Last month, NEEP held its annual full day Regional Building Energy Codes Leadership Group meeting in Philadelphia at the Consortium for Building Energy Innovation (CBEI). NEEP’s Codes Leadership Group is a forum for information dissemination and exchange between building energy code stakeholders in our region, including state and municipal agencies, utilities, building officials, practitioners, and more that convenes for three webinars and one full day meeting each year. This year’s meeting drew 30 stakeholders to the City of Brotherly Love to attend in person with another 31 participating virtually via live online webinar.
Martha Krebs, Director of CBEI (formerly the Energy Efficient Buildings Hub) led off the meeting by explaining CBEI’s strategic vision and focus areas. Jennifer Senick and David Hattis followed this up by discussing their work in the Philadelphia area in partnership with CBEI to promote code compliance under change of occupancy conditions to help accelerate retrofits in a way that’s scalable nationally.
THE FUTURE OF CODES—WHO HAS THE ANSWERS?:
Though the ink on the newest versions of the IECC and ASHRAE 90.1 has only recently dried, we took this opportunity to look ahead to subsequent code cycles since appreciable energy savings will have to come from new, innovative sources if we hope to achieve national targets. NEEP’s Josh Craft investigated the link between codes and product standards, Michael Jouaneh of Lutron attempted to predict the future of codes and controls, and Kurt Shickman of the Global Cool Cities Alliance discussed incorporating cool surfaces into code.
ONE YEAR LATER—BUILDING ASSET RATING:
After presenting for us at last year’s meeting, the US Department of Energy and Massachusetts returned to provide updates on their building asset rating performance programs, which inform owners about energy savings opportunities and allow potential tenants to incorporate energy efficiency as a decision criterion. Joan Glickman of DOE provided updates on the Home Energy Score and Commercial Asset Score tools, and Ian Finlayson of the Massachusetts Department of Energy Resources provided some conclusions following the Home MPG and Commercial BAR pilot programs.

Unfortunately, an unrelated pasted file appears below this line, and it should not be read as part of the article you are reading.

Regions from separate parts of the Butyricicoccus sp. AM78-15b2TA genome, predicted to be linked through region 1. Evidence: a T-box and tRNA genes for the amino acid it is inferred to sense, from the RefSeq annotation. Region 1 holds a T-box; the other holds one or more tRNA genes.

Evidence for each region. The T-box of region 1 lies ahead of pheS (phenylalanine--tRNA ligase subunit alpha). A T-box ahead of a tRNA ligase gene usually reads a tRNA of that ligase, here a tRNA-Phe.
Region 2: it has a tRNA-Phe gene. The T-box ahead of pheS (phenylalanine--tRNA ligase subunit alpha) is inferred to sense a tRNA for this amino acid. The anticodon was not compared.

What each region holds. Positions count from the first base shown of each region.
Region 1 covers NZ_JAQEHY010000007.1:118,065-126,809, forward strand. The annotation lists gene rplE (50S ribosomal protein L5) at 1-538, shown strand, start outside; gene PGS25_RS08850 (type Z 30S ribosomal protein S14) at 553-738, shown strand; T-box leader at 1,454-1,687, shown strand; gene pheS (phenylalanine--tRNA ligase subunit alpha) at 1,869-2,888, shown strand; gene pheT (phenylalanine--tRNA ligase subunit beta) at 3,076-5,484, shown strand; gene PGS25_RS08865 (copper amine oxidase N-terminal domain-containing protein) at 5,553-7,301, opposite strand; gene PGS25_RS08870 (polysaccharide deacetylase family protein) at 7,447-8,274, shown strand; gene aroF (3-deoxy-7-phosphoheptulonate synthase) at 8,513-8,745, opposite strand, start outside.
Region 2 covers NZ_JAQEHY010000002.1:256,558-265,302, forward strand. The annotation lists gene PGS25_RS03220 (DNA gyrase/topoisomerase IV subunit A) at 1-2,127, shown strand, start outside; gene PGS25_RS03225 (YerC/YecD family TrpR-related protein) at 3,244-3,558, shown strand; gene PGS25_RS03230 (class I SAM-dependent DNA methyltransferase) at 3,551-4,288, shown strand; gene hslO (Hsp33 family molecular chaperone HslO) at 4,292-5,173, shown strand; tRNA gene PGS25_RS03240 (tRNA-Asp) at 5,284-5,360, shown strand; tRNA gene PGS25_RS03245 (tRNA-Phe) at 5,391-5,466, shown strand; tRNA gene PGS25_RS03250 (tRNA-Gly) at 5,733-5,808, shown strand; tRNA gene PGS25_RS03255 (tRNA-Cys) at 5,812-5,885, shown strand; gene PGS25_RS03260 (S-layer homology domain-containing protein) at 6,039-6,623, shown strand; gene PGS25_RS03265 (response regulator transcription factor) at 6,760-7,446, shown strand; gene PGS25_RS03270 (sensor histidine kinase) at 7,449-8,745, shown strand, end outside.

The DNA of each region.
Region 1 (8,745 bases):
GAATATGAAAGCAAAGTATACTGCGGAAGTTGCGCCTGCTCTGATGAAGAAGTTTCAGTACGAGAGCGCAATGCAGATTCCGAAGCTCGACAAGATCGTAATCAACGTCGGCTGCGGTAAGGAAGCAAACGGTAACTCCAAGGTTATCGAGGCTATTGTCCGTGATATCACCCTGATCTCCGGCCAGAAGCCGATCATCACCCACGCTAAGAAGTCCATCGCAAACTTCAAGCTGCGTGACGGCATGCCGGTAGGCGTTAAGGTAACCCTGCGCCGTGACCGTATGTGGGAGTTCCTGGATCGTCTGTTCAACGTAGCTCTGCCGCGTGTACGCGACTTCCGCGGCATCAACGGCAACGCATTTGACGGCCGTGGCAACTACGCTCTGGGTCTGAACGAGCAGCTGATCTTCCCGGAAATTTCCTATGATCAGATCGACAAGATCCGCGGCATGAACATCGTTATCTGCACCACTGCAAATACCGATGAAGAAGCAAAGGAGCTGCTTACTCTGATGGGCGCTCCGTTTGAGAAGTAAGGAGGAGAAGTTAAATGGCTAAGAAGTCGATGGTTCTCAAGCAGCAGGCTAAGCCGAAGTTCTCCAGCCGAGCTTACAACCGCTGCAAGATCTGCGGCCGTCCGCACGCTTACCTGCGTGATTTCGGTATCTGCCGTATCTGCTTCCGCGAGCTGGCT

CODE TOOLKITS—NEW RESOURCES FROM NEEP:
After lunch, Kevin Rose and Darren Port provided a taste of NEEP’s Code Adoption and Compliance toolkits—collections of best practices, case studies, analyses, and other regional and national code resources. Nick Corsetti of National Grid gave a quick update on one these case studies: Code Compliance Enhancement in Rhode Island through utility claimed savings. The toolkits will be completed by the end of the year and updated continuously thereafter.
THIS JUST IN—FEDERAL AND STATE CODE UPDATES:
With states eager to adopt the new code revisions and ARRA-stipulated compliance assessment requirements now three years away, Rose Bartlett of PNNL updated the Group on what federal resources and they can expect to receive. Also, Maryland and Pennsylvania—the states in the region that were awarded the DOE residential compliance assessment funding this summer—presented their winning strategies: David St. Jean of the Maryland Energy Administration discussed a suite of programs including circuit riders and codes coaches; and Libby Dodson, Mike Turns, and Shari Shapiro from the Pennsylvania’s Energy Code Collaborative (who got last licks due to home-field advantage) discussed a similar approach that will also mobilize HERS Raters in support of code compliance.
SHORT TAKES AND BUILDING TOUR:
The NEEP team closed out the meeting by providing updates on several items, most notably an overview by Jim O’Reilly of the potential role of codes in the northeast’s compliance with the contentious section 111(d) of the Clean Air Act. For in person participants, the meeting concluded in style with a tour of the new GridSTAR Net Zero Energy Demonstration Structure a short walk away.
Stay up to date with codes in the Northeast and Mid-Atlantic Regions!